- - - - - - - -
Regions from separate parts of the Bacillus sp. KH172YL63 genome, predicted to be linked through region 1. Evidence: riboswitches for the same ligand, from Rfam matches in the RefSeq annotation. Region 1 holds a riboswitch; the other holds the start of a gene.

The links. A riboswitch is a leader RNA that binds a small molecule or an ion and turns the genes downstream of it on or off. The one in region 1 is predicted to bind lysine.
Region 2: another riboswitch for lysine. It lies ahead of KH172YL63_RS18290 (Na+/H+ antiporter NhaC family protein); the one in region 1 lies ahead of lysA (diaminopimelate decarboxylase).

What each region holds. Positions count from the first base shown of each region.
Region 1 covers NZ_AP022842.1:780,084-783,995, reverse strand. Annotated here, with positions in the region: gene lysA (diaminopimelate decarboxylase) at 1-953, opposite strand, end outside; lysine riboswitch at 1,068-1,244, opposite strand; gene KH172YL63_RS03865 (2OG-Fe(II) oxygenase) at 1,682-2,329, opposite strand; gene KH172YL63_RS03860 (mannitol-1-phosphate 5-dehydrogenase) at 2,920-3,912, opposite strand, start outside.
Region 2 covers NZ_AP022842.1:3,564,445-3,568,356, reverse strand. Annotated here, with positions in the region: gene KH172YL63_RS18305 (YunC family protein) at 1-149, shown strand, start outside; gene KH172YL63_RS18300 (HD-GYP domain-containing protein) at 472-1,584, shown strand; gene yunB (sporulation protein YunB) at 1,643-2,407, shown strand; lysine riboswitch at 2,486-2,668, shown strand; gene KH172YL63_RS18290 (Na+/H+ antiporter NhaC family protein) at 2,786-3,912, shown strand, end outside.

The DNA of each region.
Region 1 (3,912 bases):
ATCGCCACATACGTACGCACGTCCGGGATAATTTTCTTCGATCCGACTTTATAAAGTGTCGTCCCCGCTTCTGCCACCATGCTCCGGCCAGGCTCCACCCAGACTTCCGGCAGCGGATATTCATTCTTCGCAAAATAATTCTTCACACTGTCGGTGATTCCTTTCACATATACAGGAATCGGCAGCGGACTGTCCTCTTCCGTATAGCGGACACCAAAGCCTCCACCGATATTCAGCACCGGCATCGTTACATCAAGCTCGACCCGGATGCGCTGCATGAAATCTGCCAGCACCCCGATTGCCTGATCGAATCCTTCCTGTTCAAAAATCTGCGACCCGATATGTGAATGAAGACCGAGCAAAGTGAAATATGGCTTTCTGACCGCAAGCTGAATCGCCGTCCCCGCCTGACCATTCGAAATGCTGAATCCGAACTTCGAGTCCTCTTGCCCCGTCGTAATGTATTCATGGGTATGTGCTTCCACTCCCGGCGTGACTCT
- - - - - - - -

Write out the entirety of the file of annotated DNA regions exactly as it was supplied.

Regions from separate parts of the Bacillus sp. KH172YL63 genome, predicted to be linked through region 1. Evidence: riboswitches for the same ligand, from Rfam matches in the RefSeq annotation. Region 1 holds a riboswitch; the other holds the start of a gene.

The links. A riboswitch is a leader RNA that binds a small molecule or an ion and turns the genes downstream of it on or off. The one in region 1 is predicted to bind lysine.
Region 2: another riboswitch for lysine. It lies ahead of KH172YL63_RS18290 (Na+/H+ antiporter NhaC family protein); the one in region 1 lies ahead of lysA (diaminopimelate decarboxylase).

What each region holds. Positions count from the first base shown of each region.
Region 1 covers NZ_AP022842.1:780,084-783,995, reverse strand. Annotated here, with positions in the region: gene lysA (diaminopimelate decarboxylase) at 1-953, opposite strand, end outside; lysine riboswitch at 1,068-1,244, opposite strand; gene KH172YL63_RS03865 (2OG-Fe(II) oxygenase) at 1,682-2,329, opposite strand; gene KH172YL63_RS03860 (mannitol-1-phosphate 5-dehydrogenase) at 2,920-3,912, opposite strand, start outside.
Region 2 covers NZ_AP022842.1:3,564,445-3,568,356, reverse strand. Annotated here, with positions in the region: gene KH172YL63_RS18305 (YunC family protein) at 1-149, shown strand, start outside; gene KH172YL63_RS18300 (HD-GYP domain-containing protein) at 472-1,584, shown strand; gene yunB (sporulation protein YunB) at 1,643-2,407, shown strand; lysine riboswitch at 2,486-2,668, shown strand; gene KH172YL63_RS18290 (Na+/H+ antiporter NhaC family protein) at 2,786-3,912, shown strand, end outside.

The DNA of each region.
Region 1 (3,912 bases):
ATCGCCACATACGTACGCACGTCCGGGATAATTTTCTTCGATCCGACTTTATAAAGTGTCGTCCCCGCTTCTGCCACCATGCTCCGGCCAGGCTCCACCCAGACTTCCGGCAGCGGATATTCATTCTTCGCAAAATAATTCTTCACACTGTCGGTGATTCCTTTCACATATACAGGAATCGGCAGCGGACTGTCCTCTTCCGTATAGCGGACACCAAAGCCTCCACCGATATTCAGCACCGGCATCGTTACATCAAGCTCGACCCGGATGCGCTGCATGAAATCTGCCAGCACCCCGATTGCCTGATCGAATCCTTCCTGTTCAAAAATCTGCGACCCGATATGTGAATGAAGACCGAGCAAAGTGAAATATGGCTTTCTGACCGCAAGCTGAATCGCCGTCCCCGCCTGACCATTCGAAATGCTGAATCCGAACTTCGAGTCCTCTTGCCCCGTCGTAATGTATTCATGGGTATGTGCTTCCACTCCCGGCGTGACTCT